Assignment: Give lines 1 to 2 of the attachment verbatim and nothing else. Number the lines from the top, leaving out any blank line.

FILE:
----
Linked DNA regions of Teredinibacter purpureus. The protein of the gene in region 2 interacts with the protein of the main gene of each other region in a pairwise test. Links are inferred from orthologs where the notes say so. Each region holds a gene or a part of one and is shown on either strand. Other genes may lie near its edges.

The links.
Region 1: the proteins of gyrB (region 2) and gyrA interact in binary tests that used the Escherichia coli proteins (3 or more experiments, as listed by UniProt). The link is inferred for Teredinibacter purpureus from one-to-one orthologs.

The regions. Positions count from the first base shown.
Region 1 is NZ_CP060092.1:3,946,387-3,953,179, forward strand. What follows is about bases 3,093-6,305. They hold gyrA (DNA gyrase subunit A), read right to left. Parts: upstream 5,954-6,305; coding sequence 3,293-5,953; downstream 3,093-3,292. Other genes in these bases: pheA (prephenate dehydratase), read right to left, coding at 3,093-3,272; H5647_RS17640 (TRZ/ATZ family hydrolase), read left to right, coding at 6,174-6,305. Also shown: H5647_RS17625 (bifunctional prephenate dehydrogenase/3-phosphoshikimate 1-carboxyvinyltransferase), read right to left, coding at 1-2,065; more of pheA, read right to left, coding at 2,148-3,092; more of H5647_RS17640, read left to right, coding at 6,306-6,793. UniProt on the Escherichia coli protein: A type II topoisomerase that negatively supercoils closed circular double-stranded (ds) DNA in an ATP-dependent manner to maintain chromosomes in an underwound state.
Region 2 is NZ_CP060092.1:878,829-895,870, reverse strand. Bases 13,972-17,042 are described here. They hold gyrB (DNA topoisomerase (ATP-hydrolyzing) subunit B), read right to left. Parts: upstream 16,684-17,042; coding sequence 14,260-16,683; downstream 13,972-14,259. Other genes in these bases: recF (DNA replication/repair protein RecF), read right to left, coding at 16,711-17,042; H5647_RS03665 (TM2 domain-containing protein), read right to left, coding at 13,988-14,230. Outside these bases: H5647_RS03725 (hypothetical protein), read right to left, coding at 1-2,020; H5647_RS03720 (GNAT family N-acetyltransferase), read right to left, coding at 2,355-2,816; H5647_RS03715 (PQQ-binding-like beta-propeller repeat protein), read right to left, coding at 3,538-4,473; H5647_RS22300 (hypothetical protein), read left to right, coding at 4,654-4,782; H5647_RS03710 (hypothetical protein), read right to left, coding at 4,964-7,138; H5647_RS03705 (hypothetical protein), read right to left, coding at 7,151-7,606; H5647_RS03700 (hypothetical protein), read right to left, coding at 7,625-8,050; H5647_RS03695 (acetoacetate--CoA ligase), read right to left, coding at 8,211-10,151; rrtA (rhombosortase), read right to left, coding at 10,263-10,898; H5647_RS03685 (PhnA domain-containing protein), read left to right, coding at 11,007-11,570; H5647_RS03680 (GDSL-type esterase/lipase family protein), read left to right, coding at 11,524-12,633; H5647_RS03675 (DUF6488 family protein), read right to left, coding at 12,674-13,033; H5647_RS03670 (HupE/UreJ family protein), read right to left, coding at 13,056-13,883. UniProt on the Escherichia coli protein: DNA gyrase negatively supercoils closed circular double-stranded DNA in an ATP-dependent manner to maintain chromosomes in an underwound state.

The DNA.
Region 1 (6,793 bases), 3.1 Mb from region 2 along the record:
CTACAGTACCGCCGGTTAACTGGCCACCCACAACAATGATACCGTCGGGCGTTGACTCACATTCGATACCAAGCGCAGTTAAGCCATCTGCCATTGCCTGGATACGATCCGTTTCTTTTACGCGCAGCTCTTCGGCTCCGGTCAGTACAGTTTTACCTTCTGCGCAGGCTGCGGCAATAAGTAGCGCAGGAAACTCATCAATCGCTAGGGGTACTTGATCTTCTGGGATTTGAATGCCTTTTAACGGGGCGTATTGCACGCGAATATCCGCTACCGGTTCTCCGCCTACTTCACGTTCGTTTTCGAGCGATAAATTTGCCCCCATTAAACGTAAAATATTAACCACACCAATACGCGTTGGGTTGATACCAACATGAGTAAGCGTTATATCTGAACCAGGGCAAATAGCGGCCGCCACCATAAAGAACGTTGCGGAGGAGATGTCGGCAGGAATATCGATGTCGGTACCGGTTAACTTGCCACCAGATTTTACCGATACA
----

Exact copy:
Linked DNA regions of Teredinibacter purpureus. The protein of the gene in region 2 interacts with the protein of the main gene of each other region in a pairwise test. Links are inferred from orthologs where the notes say so. Each region holds a gene or a part of one and is shown on either strand. Other genes may lie near its edges.

The links.